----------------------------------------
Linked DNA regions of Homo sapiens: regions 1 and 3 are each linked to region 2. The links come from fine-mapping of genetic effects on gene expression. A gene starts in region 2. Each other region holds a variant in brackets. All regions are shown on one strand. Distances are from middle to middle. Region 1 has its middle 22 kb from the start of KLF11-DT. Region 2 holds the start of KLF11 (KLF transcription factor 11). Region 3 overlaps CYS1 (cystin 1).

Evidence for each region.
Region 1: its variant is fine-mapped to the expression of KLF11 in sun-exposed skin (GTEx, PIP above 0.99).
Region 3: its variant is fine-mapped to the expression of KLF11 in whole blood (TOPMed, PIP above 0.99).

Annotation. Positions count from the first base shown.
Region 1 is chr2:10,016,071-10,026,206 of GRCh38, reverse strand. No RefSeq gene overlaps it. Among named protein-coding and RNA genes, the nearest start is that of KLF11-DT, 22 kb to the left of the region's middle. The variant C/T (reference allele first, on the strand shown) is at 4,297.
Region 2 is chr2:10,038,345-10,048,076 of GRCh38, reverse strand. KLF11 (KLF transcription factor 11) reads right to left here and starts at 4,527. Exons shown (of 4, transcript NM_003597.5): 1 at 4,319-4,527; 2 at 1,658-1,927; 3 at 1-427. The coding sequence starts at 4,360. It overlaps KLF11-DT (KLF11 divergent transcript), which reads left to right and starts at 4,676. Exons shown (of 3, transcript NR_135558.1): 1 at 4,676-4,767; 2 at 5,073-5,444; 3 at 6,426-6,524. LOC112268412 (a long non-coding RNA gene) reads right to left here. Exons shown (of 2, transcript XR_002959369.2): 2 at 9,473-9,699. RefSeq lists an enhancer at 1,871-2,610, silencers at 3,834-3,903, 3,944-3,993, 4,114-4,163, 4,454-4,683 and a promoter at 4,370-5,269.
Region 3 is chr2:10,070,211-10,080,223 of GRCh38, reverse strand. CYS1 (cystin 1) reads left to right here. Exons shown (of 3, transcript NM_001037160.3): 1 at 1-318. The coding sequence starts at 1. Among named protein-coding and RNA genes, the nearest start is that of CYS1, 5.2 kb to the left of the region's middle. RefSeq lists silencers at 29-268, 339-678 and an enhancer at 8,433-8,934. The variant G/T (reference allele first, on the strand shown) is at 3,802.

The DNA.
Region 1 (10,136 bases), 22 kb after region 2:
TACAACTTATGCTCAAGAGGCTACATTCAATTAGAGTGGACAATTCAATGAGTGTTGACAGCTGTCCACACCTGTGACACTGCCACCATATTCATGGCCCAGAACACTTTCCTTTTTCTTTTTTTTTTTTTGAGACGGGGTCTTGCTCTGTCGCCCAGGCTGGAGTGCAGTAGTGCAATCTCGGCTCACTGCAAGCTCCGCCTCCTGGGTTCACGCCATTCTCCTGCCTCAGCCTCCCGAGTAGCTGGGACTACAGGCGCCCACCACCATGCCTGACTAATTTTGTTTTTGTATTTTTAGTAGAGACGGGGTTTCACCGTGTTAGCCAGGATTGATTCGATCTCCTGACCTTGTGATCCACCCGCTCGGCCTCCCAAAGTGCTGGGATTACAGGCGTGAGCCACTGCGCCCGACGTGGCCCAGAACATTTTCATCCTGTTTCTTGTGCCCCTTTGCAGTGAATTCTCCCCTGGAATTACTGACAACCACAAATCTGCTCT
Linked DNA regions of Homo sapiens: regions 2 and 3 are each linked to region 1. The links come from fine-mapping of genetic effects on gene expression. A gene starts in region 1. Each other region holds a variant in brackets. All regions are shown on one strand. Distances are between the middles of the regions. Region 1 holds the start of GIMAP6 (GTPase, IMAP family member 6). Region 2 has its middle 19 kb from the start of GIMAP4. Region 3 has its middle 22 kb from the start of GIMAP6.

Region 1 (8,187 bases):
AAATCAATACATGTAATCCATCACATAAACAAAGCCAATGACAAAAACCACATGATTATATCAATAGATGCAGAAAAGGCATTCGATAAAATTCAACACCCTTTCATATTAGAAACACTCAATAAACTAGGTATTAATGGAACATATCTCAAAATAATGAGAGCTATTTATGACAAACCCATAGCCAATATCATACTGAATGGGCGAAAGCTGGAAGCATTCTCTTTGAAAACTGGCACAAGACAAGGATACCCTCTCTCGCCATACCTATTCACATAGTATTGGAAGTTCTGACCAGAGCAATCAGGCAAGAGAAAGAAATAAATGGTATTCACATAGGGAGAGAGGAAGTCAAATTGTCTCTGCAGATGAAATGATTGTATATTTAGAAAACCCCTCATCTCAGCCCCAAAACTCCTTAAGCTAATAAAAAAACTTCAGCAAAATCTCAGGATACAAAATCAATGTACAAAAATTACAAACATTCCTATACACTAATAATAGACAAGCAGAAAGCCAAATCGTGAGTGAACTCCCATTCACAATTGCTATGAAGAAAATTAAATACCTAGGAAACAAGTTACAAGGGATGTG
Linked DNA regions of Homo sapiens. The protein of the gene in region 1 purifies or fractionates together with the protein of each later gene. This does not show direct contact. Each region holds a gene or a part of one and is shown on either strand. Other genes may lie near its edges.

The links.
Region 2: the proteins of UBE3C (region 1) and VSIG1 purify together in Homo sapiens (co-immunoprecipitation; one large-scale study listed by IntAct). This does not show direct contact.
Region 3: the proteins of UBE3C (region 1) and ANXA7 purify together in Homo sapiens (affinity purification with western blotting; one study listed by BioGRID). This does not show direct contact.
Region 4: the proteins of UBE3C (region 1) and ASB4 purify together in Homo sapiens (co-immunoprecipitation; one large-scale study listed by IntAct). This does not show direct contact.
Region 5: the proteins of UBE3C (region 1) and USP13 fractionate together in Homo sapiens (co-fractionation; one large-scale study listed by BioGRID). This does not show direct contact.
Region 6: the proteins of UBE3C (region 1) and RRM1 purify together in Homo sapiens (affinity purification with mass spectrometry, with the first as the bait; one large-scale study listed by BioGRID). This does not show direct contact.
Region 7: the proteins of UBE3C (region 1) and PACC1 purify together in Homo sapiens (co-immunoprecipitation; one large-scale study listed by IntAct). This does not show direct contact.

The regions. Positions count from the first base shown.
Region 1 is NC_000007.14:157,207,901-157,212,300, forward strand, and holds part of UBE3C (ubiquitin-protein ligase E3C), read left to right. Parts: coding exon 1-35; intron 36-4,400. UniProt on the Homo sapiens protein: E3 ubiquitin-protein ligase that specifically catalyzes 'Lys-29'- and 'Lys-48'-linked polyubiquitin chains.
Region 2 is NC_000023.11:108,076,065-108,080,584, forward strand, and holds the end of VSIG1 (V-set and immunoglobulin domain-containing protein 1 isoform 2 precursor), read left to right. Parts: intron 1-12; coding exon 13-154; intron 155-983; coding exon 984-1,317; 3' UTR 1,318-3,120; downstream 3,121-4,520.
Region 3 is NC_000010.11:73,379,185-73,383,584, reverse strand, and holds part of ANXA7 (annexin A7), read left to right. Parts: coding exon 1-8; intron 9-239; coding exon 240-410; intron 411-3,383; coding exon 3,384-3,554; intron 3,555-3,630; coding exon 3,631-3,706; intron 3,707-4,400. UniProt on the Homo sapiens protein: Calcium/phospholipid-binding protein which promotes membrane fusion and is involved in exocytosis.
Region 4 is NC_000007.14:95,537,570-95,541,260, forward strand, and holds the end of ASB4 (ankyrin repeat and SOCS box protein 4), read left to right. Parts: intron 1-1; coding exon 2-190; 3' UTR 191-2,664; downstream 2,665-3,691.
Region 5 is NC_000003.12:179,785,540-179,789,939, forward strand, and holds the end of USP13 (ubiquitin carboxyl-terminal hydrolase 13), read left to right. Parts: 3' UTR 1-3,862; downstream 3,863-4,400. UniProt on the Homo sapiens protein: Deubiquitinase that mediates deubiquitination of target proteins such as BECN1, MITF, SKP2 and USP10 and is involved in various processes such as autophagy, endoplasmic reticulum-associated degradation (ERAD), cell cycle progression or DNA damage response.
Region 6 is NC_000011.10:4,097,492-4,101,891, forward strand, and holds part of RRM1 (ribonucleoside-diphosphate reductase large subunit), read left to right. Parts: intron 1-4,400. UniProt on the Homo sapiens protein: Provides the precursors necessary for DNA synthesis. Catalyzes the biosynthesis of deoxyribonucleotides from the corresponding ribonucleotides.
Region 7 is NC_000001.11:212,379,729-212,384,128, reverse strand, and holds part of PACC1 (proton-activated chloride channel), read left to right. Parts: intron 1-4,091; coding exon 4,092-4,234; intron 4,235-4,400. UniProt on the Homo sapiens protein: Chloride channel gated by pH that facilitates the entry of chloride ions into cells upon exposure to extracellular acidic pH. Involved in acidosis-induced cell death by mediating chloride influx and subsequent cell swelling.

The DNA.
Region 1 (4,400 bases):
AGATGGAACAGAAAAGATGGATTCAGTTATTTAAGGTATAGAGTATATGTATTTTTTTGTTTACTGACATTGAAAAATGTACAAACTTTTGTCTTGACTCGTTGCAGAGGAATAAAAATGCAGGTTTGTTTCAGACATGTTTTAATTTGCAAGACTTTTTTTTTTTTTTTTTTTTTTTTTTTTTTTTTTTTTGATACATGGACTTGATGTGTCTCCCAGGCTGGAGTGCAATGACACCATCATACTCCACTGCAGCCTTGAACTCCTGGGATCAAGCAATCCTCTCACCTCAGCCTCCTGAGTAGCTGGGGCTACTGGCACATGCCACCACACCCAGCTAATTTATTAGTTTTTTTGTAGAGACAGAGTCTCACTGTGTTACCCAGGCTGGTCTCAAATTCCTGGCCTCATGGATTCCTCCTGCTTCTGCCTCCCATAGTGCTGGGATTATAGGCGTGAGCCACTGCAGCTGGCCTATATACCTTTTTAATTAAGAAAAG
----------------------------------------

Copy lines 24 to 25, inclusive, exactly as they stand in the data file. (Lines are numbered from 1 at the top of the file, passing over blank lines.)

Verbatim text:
Region 1 is NC_000007.14:157,207,901-157,212,300, forward strand, and holds part of UBE3C (ubiquitin-protein ligase E3C), read left to right. Parts: coding exon 1-35; intron 36-4,400. UniProt on the Homo sapiens protein: E3 ubiquitin-protein ligase that specifically catalyzes 'Lys-29'- and 'Lys-48'-linked polyubiquitin chains.
Region 2 is NC_000023.11:108,076,065-108,080,584, forward strand, and holds the end of VSIG1 (V-set and immunoglobulin domain-containing protein 1 isoform 2 precursor), read left to right. Parts: intron 1-12; coding exon 13-154; intron 155-983; coding exon 984-1,317; 3' UTR 1,318-3,120; downstream 3,121-4,520.